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In the United States alone, as many as 10 out of 100 young adults have been diagnosed with an eating disorder. The causes of eating disorders in adolescence are many, including biological factors, genetics, and environment; additionally, a disordered body image is nearly always present. While eating disorders such as bulimia nervosa and anorexia nervosa are also observed in boys and young men, girls tend to be diagnosed more frequently.

Depending on the specific type of disorder, eating disorders are typically characterized by compulsive relationships with food, restricting calories and negative body image issues. Eating disorders can affect people from all different walks of life. The professionals at centers for eating disorders define body image as the way adolescents and adults see themselves, while a negative or distorted teen body image refers to an irrationally unrealistic perception of how they look. Body image issues, combined with co-occurring factors, are some of the contributing causes of the need for eating disorder counseling for adolescents.

How Eating Disorders Relate to Body Image in Teens

Most modern studies and clinical studies show a negative body image is normally present in the development of eating disorders in adolescence. The beginning of puberty also normally coincides with a child’s development of a negative body image in the first place. This is the time when most kids begin to think more about their attractiveness and the size and shape of their body, in comparison to their peers. While this all begins in early childhood, body image continues to develop as people age and begin to receive feedback from their loved ones, friends, peers, coaches, teachers, etc.

Through studies performed at centers for eating disorder treatment and the evidence provided by eating disorder counseling, it has been proven these years are also the time when other mental health disorders normally begin to appear, increasing the chance for a dual diagnosis. Some additional signs of a negative or distorted body image include:

  • Feelings of jealousy about the shape or size of their friends’, family’s, or even celebrities’ bodies
  • Experiencing derogatory thoughts about their body
  • Frequently comparing their body to others
  • Showing obsessive checking behavior around mirrors
  • Self-harm, such as cutting

Signs and Symptoms of Eating Disorders

Some of the most frequent signs of eating disorders such as anorexia nervosa and bulimia nervosa include:

  • Avoiding social situations that involve food
  • Hiding or hoarding food for binging episodes
  • Going to the bathroom directly after meals
  • Anxiety
  • Depression
  • Fainting, tiredness or general weakness (or even anemia)
  • Menstrual issues in young women (infrequent periods or the loss of periods altogether)
  • Frequent or obsessive dieting
  • Body dysmorphia (distorted self-perception and thoughts about their own body)
  • Excessive exercise
  • Abusing laxatives or diuretics
  • Restricting certain food groups (common in ARFID and orthorexia)
  • Developing rituals surrounding food or mealtime (eating foods in a certain order, excessive chewing, etc.)

Parents may notice one or several of these symptoms in their children and unfortunately may not give them a second thought. After all, adolescence is a time of great changes in how people look, feel and act. However, it is important for parents to pay attention to the development of negative body image as they relate to their child’s eating habits. Centers for eating disorder treatment stress the importance of honest, non-judgmental communication during this time.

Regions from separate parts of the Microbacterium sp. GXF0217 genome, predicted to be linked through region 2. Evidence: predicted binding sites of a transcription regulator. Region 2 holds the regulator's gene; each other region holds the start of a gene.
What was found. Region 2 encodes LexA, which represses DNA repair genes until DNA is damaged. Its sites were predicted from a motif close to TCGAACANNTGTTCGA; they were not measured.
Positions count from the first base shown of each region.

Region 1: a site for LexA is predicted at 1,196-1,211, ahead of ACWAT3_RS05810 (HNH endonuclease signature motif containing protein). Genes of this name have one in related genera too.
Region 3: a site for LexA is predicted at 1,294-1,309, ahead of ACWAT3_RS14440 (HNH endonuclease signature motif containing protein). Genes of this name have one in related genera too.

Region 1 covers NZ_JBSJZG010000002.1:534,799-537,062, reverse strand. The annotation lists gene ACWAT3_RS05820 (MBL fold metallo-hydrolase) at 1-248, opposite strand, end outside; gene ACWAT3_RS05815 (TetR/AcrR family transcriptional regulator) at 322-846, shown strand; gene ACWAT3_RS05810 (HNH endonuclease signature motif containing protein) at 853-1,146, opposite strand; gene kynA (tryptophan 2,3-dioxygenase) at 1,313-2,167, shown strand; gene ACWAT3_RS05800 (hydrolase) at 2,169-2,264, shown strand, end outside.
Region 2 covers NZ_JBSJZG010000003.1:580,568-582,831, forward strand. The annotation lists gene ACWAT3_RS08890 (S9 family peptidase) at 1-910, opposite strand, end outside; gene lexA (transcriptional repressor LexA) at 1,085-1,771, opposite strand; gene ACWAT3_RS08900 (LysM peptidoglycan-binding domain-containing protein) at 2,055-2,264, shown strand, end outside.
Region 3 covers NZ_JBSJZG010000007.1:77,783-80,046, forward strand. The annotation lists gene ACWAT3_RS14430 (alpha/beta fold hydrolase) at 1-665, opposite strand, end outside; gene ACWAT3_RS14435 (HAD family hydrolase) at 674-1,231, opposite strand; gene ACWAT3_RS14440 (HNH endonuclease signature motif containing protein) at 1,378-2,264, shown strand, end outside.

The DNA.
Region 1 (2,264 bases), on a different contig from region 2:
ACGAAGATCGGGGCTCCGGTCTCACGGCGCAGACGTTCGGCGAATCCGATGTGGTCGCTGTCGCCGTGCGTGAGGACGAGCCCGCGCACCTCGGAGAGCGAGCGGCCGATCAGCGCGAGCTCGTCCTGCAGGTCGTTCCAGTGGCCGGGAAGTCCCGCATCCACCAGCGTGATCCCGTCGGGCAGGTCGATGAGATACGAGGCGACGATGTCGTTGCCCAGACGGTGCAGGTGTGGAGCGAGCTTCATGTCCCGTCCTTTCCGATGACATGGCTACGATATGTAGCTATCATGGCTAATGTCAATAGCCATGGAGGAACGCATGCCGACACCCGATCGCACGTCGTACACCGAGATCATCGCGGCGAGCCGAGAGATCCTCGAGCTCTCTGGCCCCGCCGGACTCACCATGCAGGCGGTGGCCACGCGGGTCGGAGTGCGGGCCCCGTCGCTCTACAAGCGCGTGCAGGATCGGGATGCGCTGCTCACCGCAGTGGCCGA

What Is Disordered Body Image?

Characterized by a chronic dissatisfaction with one’s appearance and finding imaginary flaws in their appearance or exaggerating them, negative body image is a key aspect of most eating disorders. In cases of eating disorders in adolescence and adulthood, there are often compensatory behaviors the individual feels are necessary to correct these “flaws.”

These compensatory behaviors can range from dieting and fasting to avoidance behaviors or binge eating and purging. Negative body image develops most often in early childhood, with 50 percent of pre-adolescent girls and 30 percent of pre-adolescent boys stating they dislike their bodies. Similarly, around 60 percent of adult women and 40 percent of adult men report they have a negative body image.

Does a Negative Body Image Cause Eating Disorders?

Not exactly, but on the whole, this is an important causative factor in almost every eating disorder. Eating disorders are high-risk and complicate mental illnesses which can be caused by interrelated aspects of a person’s emotional and psychiatric health. Poor body image in adolescence is just one of the main contributing factors to developing an eating disorder.

However, it is important for parents and families to be aware of burgeoning disordered body image in their children. As adolescence continues and teens begin to come to grips with their sexuality and self-esteem, they may place a very high, even unreasonably, value on their personal appearance. Their focus on weight and the shape of their body may become overwhelming.

Overthinking one’s weight and shape is a common symptom of many different eating disorders; it is found in the well-known disorders such as anorexia nervosa and bulimia nervosa, but is also common in binge eating disorder, orthorexia and other unspecified disorders.

Why Is Adolescence a Critical Time for Body Image

In addition to being a time when most people begin to evaluate their body in relation to others, adolescence is a time of profound change. Teenagers undergo sweeping physical changes to their bodies, and they also experience hormonal changes that affect the brain chemistry and subsequently mood. Even beyond the growing self-awareness that might lead to a disordered body image, adolescents have to navigate an increasing school workload, new responsibilities, and greatly increased social pressures – all of which cause stress. Some of the stressors that come to the forefront during adolescence may include:

Sports and Athletics